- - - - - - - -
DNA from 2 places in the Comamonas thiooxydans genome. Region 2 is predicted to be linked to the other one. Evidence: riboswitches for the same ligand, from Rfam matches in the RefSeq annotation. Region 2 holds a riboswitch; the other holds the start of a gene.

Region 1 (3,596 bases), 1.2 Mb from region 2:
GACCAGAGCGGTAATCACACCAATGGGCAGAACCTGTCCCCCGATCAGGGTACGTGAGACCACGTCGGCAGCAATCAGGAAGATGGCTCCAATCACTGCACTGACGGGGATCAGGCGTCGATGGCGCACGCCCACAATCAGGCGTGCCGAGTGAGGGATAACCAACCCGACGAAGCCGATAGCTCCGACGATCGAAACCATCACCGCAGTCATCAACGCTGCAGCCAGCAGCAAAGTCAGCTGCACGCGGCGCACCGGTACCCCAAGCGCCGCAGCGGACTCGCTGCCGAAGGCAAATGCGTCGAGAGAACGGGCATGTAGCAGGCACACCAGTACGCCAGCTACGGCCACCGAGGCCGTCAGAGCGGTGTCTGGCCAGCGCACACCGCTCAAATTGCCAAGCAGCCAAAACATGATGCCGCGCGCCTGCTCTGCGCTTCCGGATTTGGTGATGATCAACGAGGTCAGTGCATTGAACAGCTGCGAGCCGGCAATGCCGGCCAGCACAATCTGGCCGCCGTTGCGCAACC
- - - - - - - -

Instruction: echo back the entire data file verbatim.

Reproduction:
DNA from 2 places in the Comamonas thiooxydans genome. Region 2 is predicted to be linked to the other one. Evidence: riboswitches for the same ligand, from Rfam matches in the RefSeq annotation. Region 2 holds a riboswitch; the other holds the start of a gene.

Region 1 (3,596 bases), 1.2 Mb from region 2:
GACCAGAGCGGTAATCACACCAATGGGCAGAACCTGTCCCCCGATCAGGGTACGTGAGACCACGTCGGCAGCAATCAGGAAGATGGCTCCAATCACTGCACTGACGGGGATCAGGCGTCGATGGCGCACGCCCACAATCAGGCGTGCCGAGTGAGGGATAACCAACCCGACGAAGCCGATAGCTCCGACGATCGAAACCATCACCGCAGTCATCAACGCTGCAGCCAGCAGCAAAGTCAGCTGCACGCGGCGCACCGGTACCCCAAGCGCCGCAGCGGACTCGCTGCCGAAGGCAAATGCGTCGAGAGAACGGGCATGTAGCAGGCACACCAGTACGCCAGCTACGGCCACCGAGGCCGTCAGAGCGGTGTCTGGCCAGCGCACACCGCTCAAATTGCCAAGCAGCCAAAACATGATGCCGCGCGCCTGCTCTGCGCTTCCGGATTTGGTGATGATCAACGAGGTCAGTGCATTGAACAGCTGCGAGCCGGCAATGCCGGCCAGCACAATCTGGCCGCCGTTGCGCAACC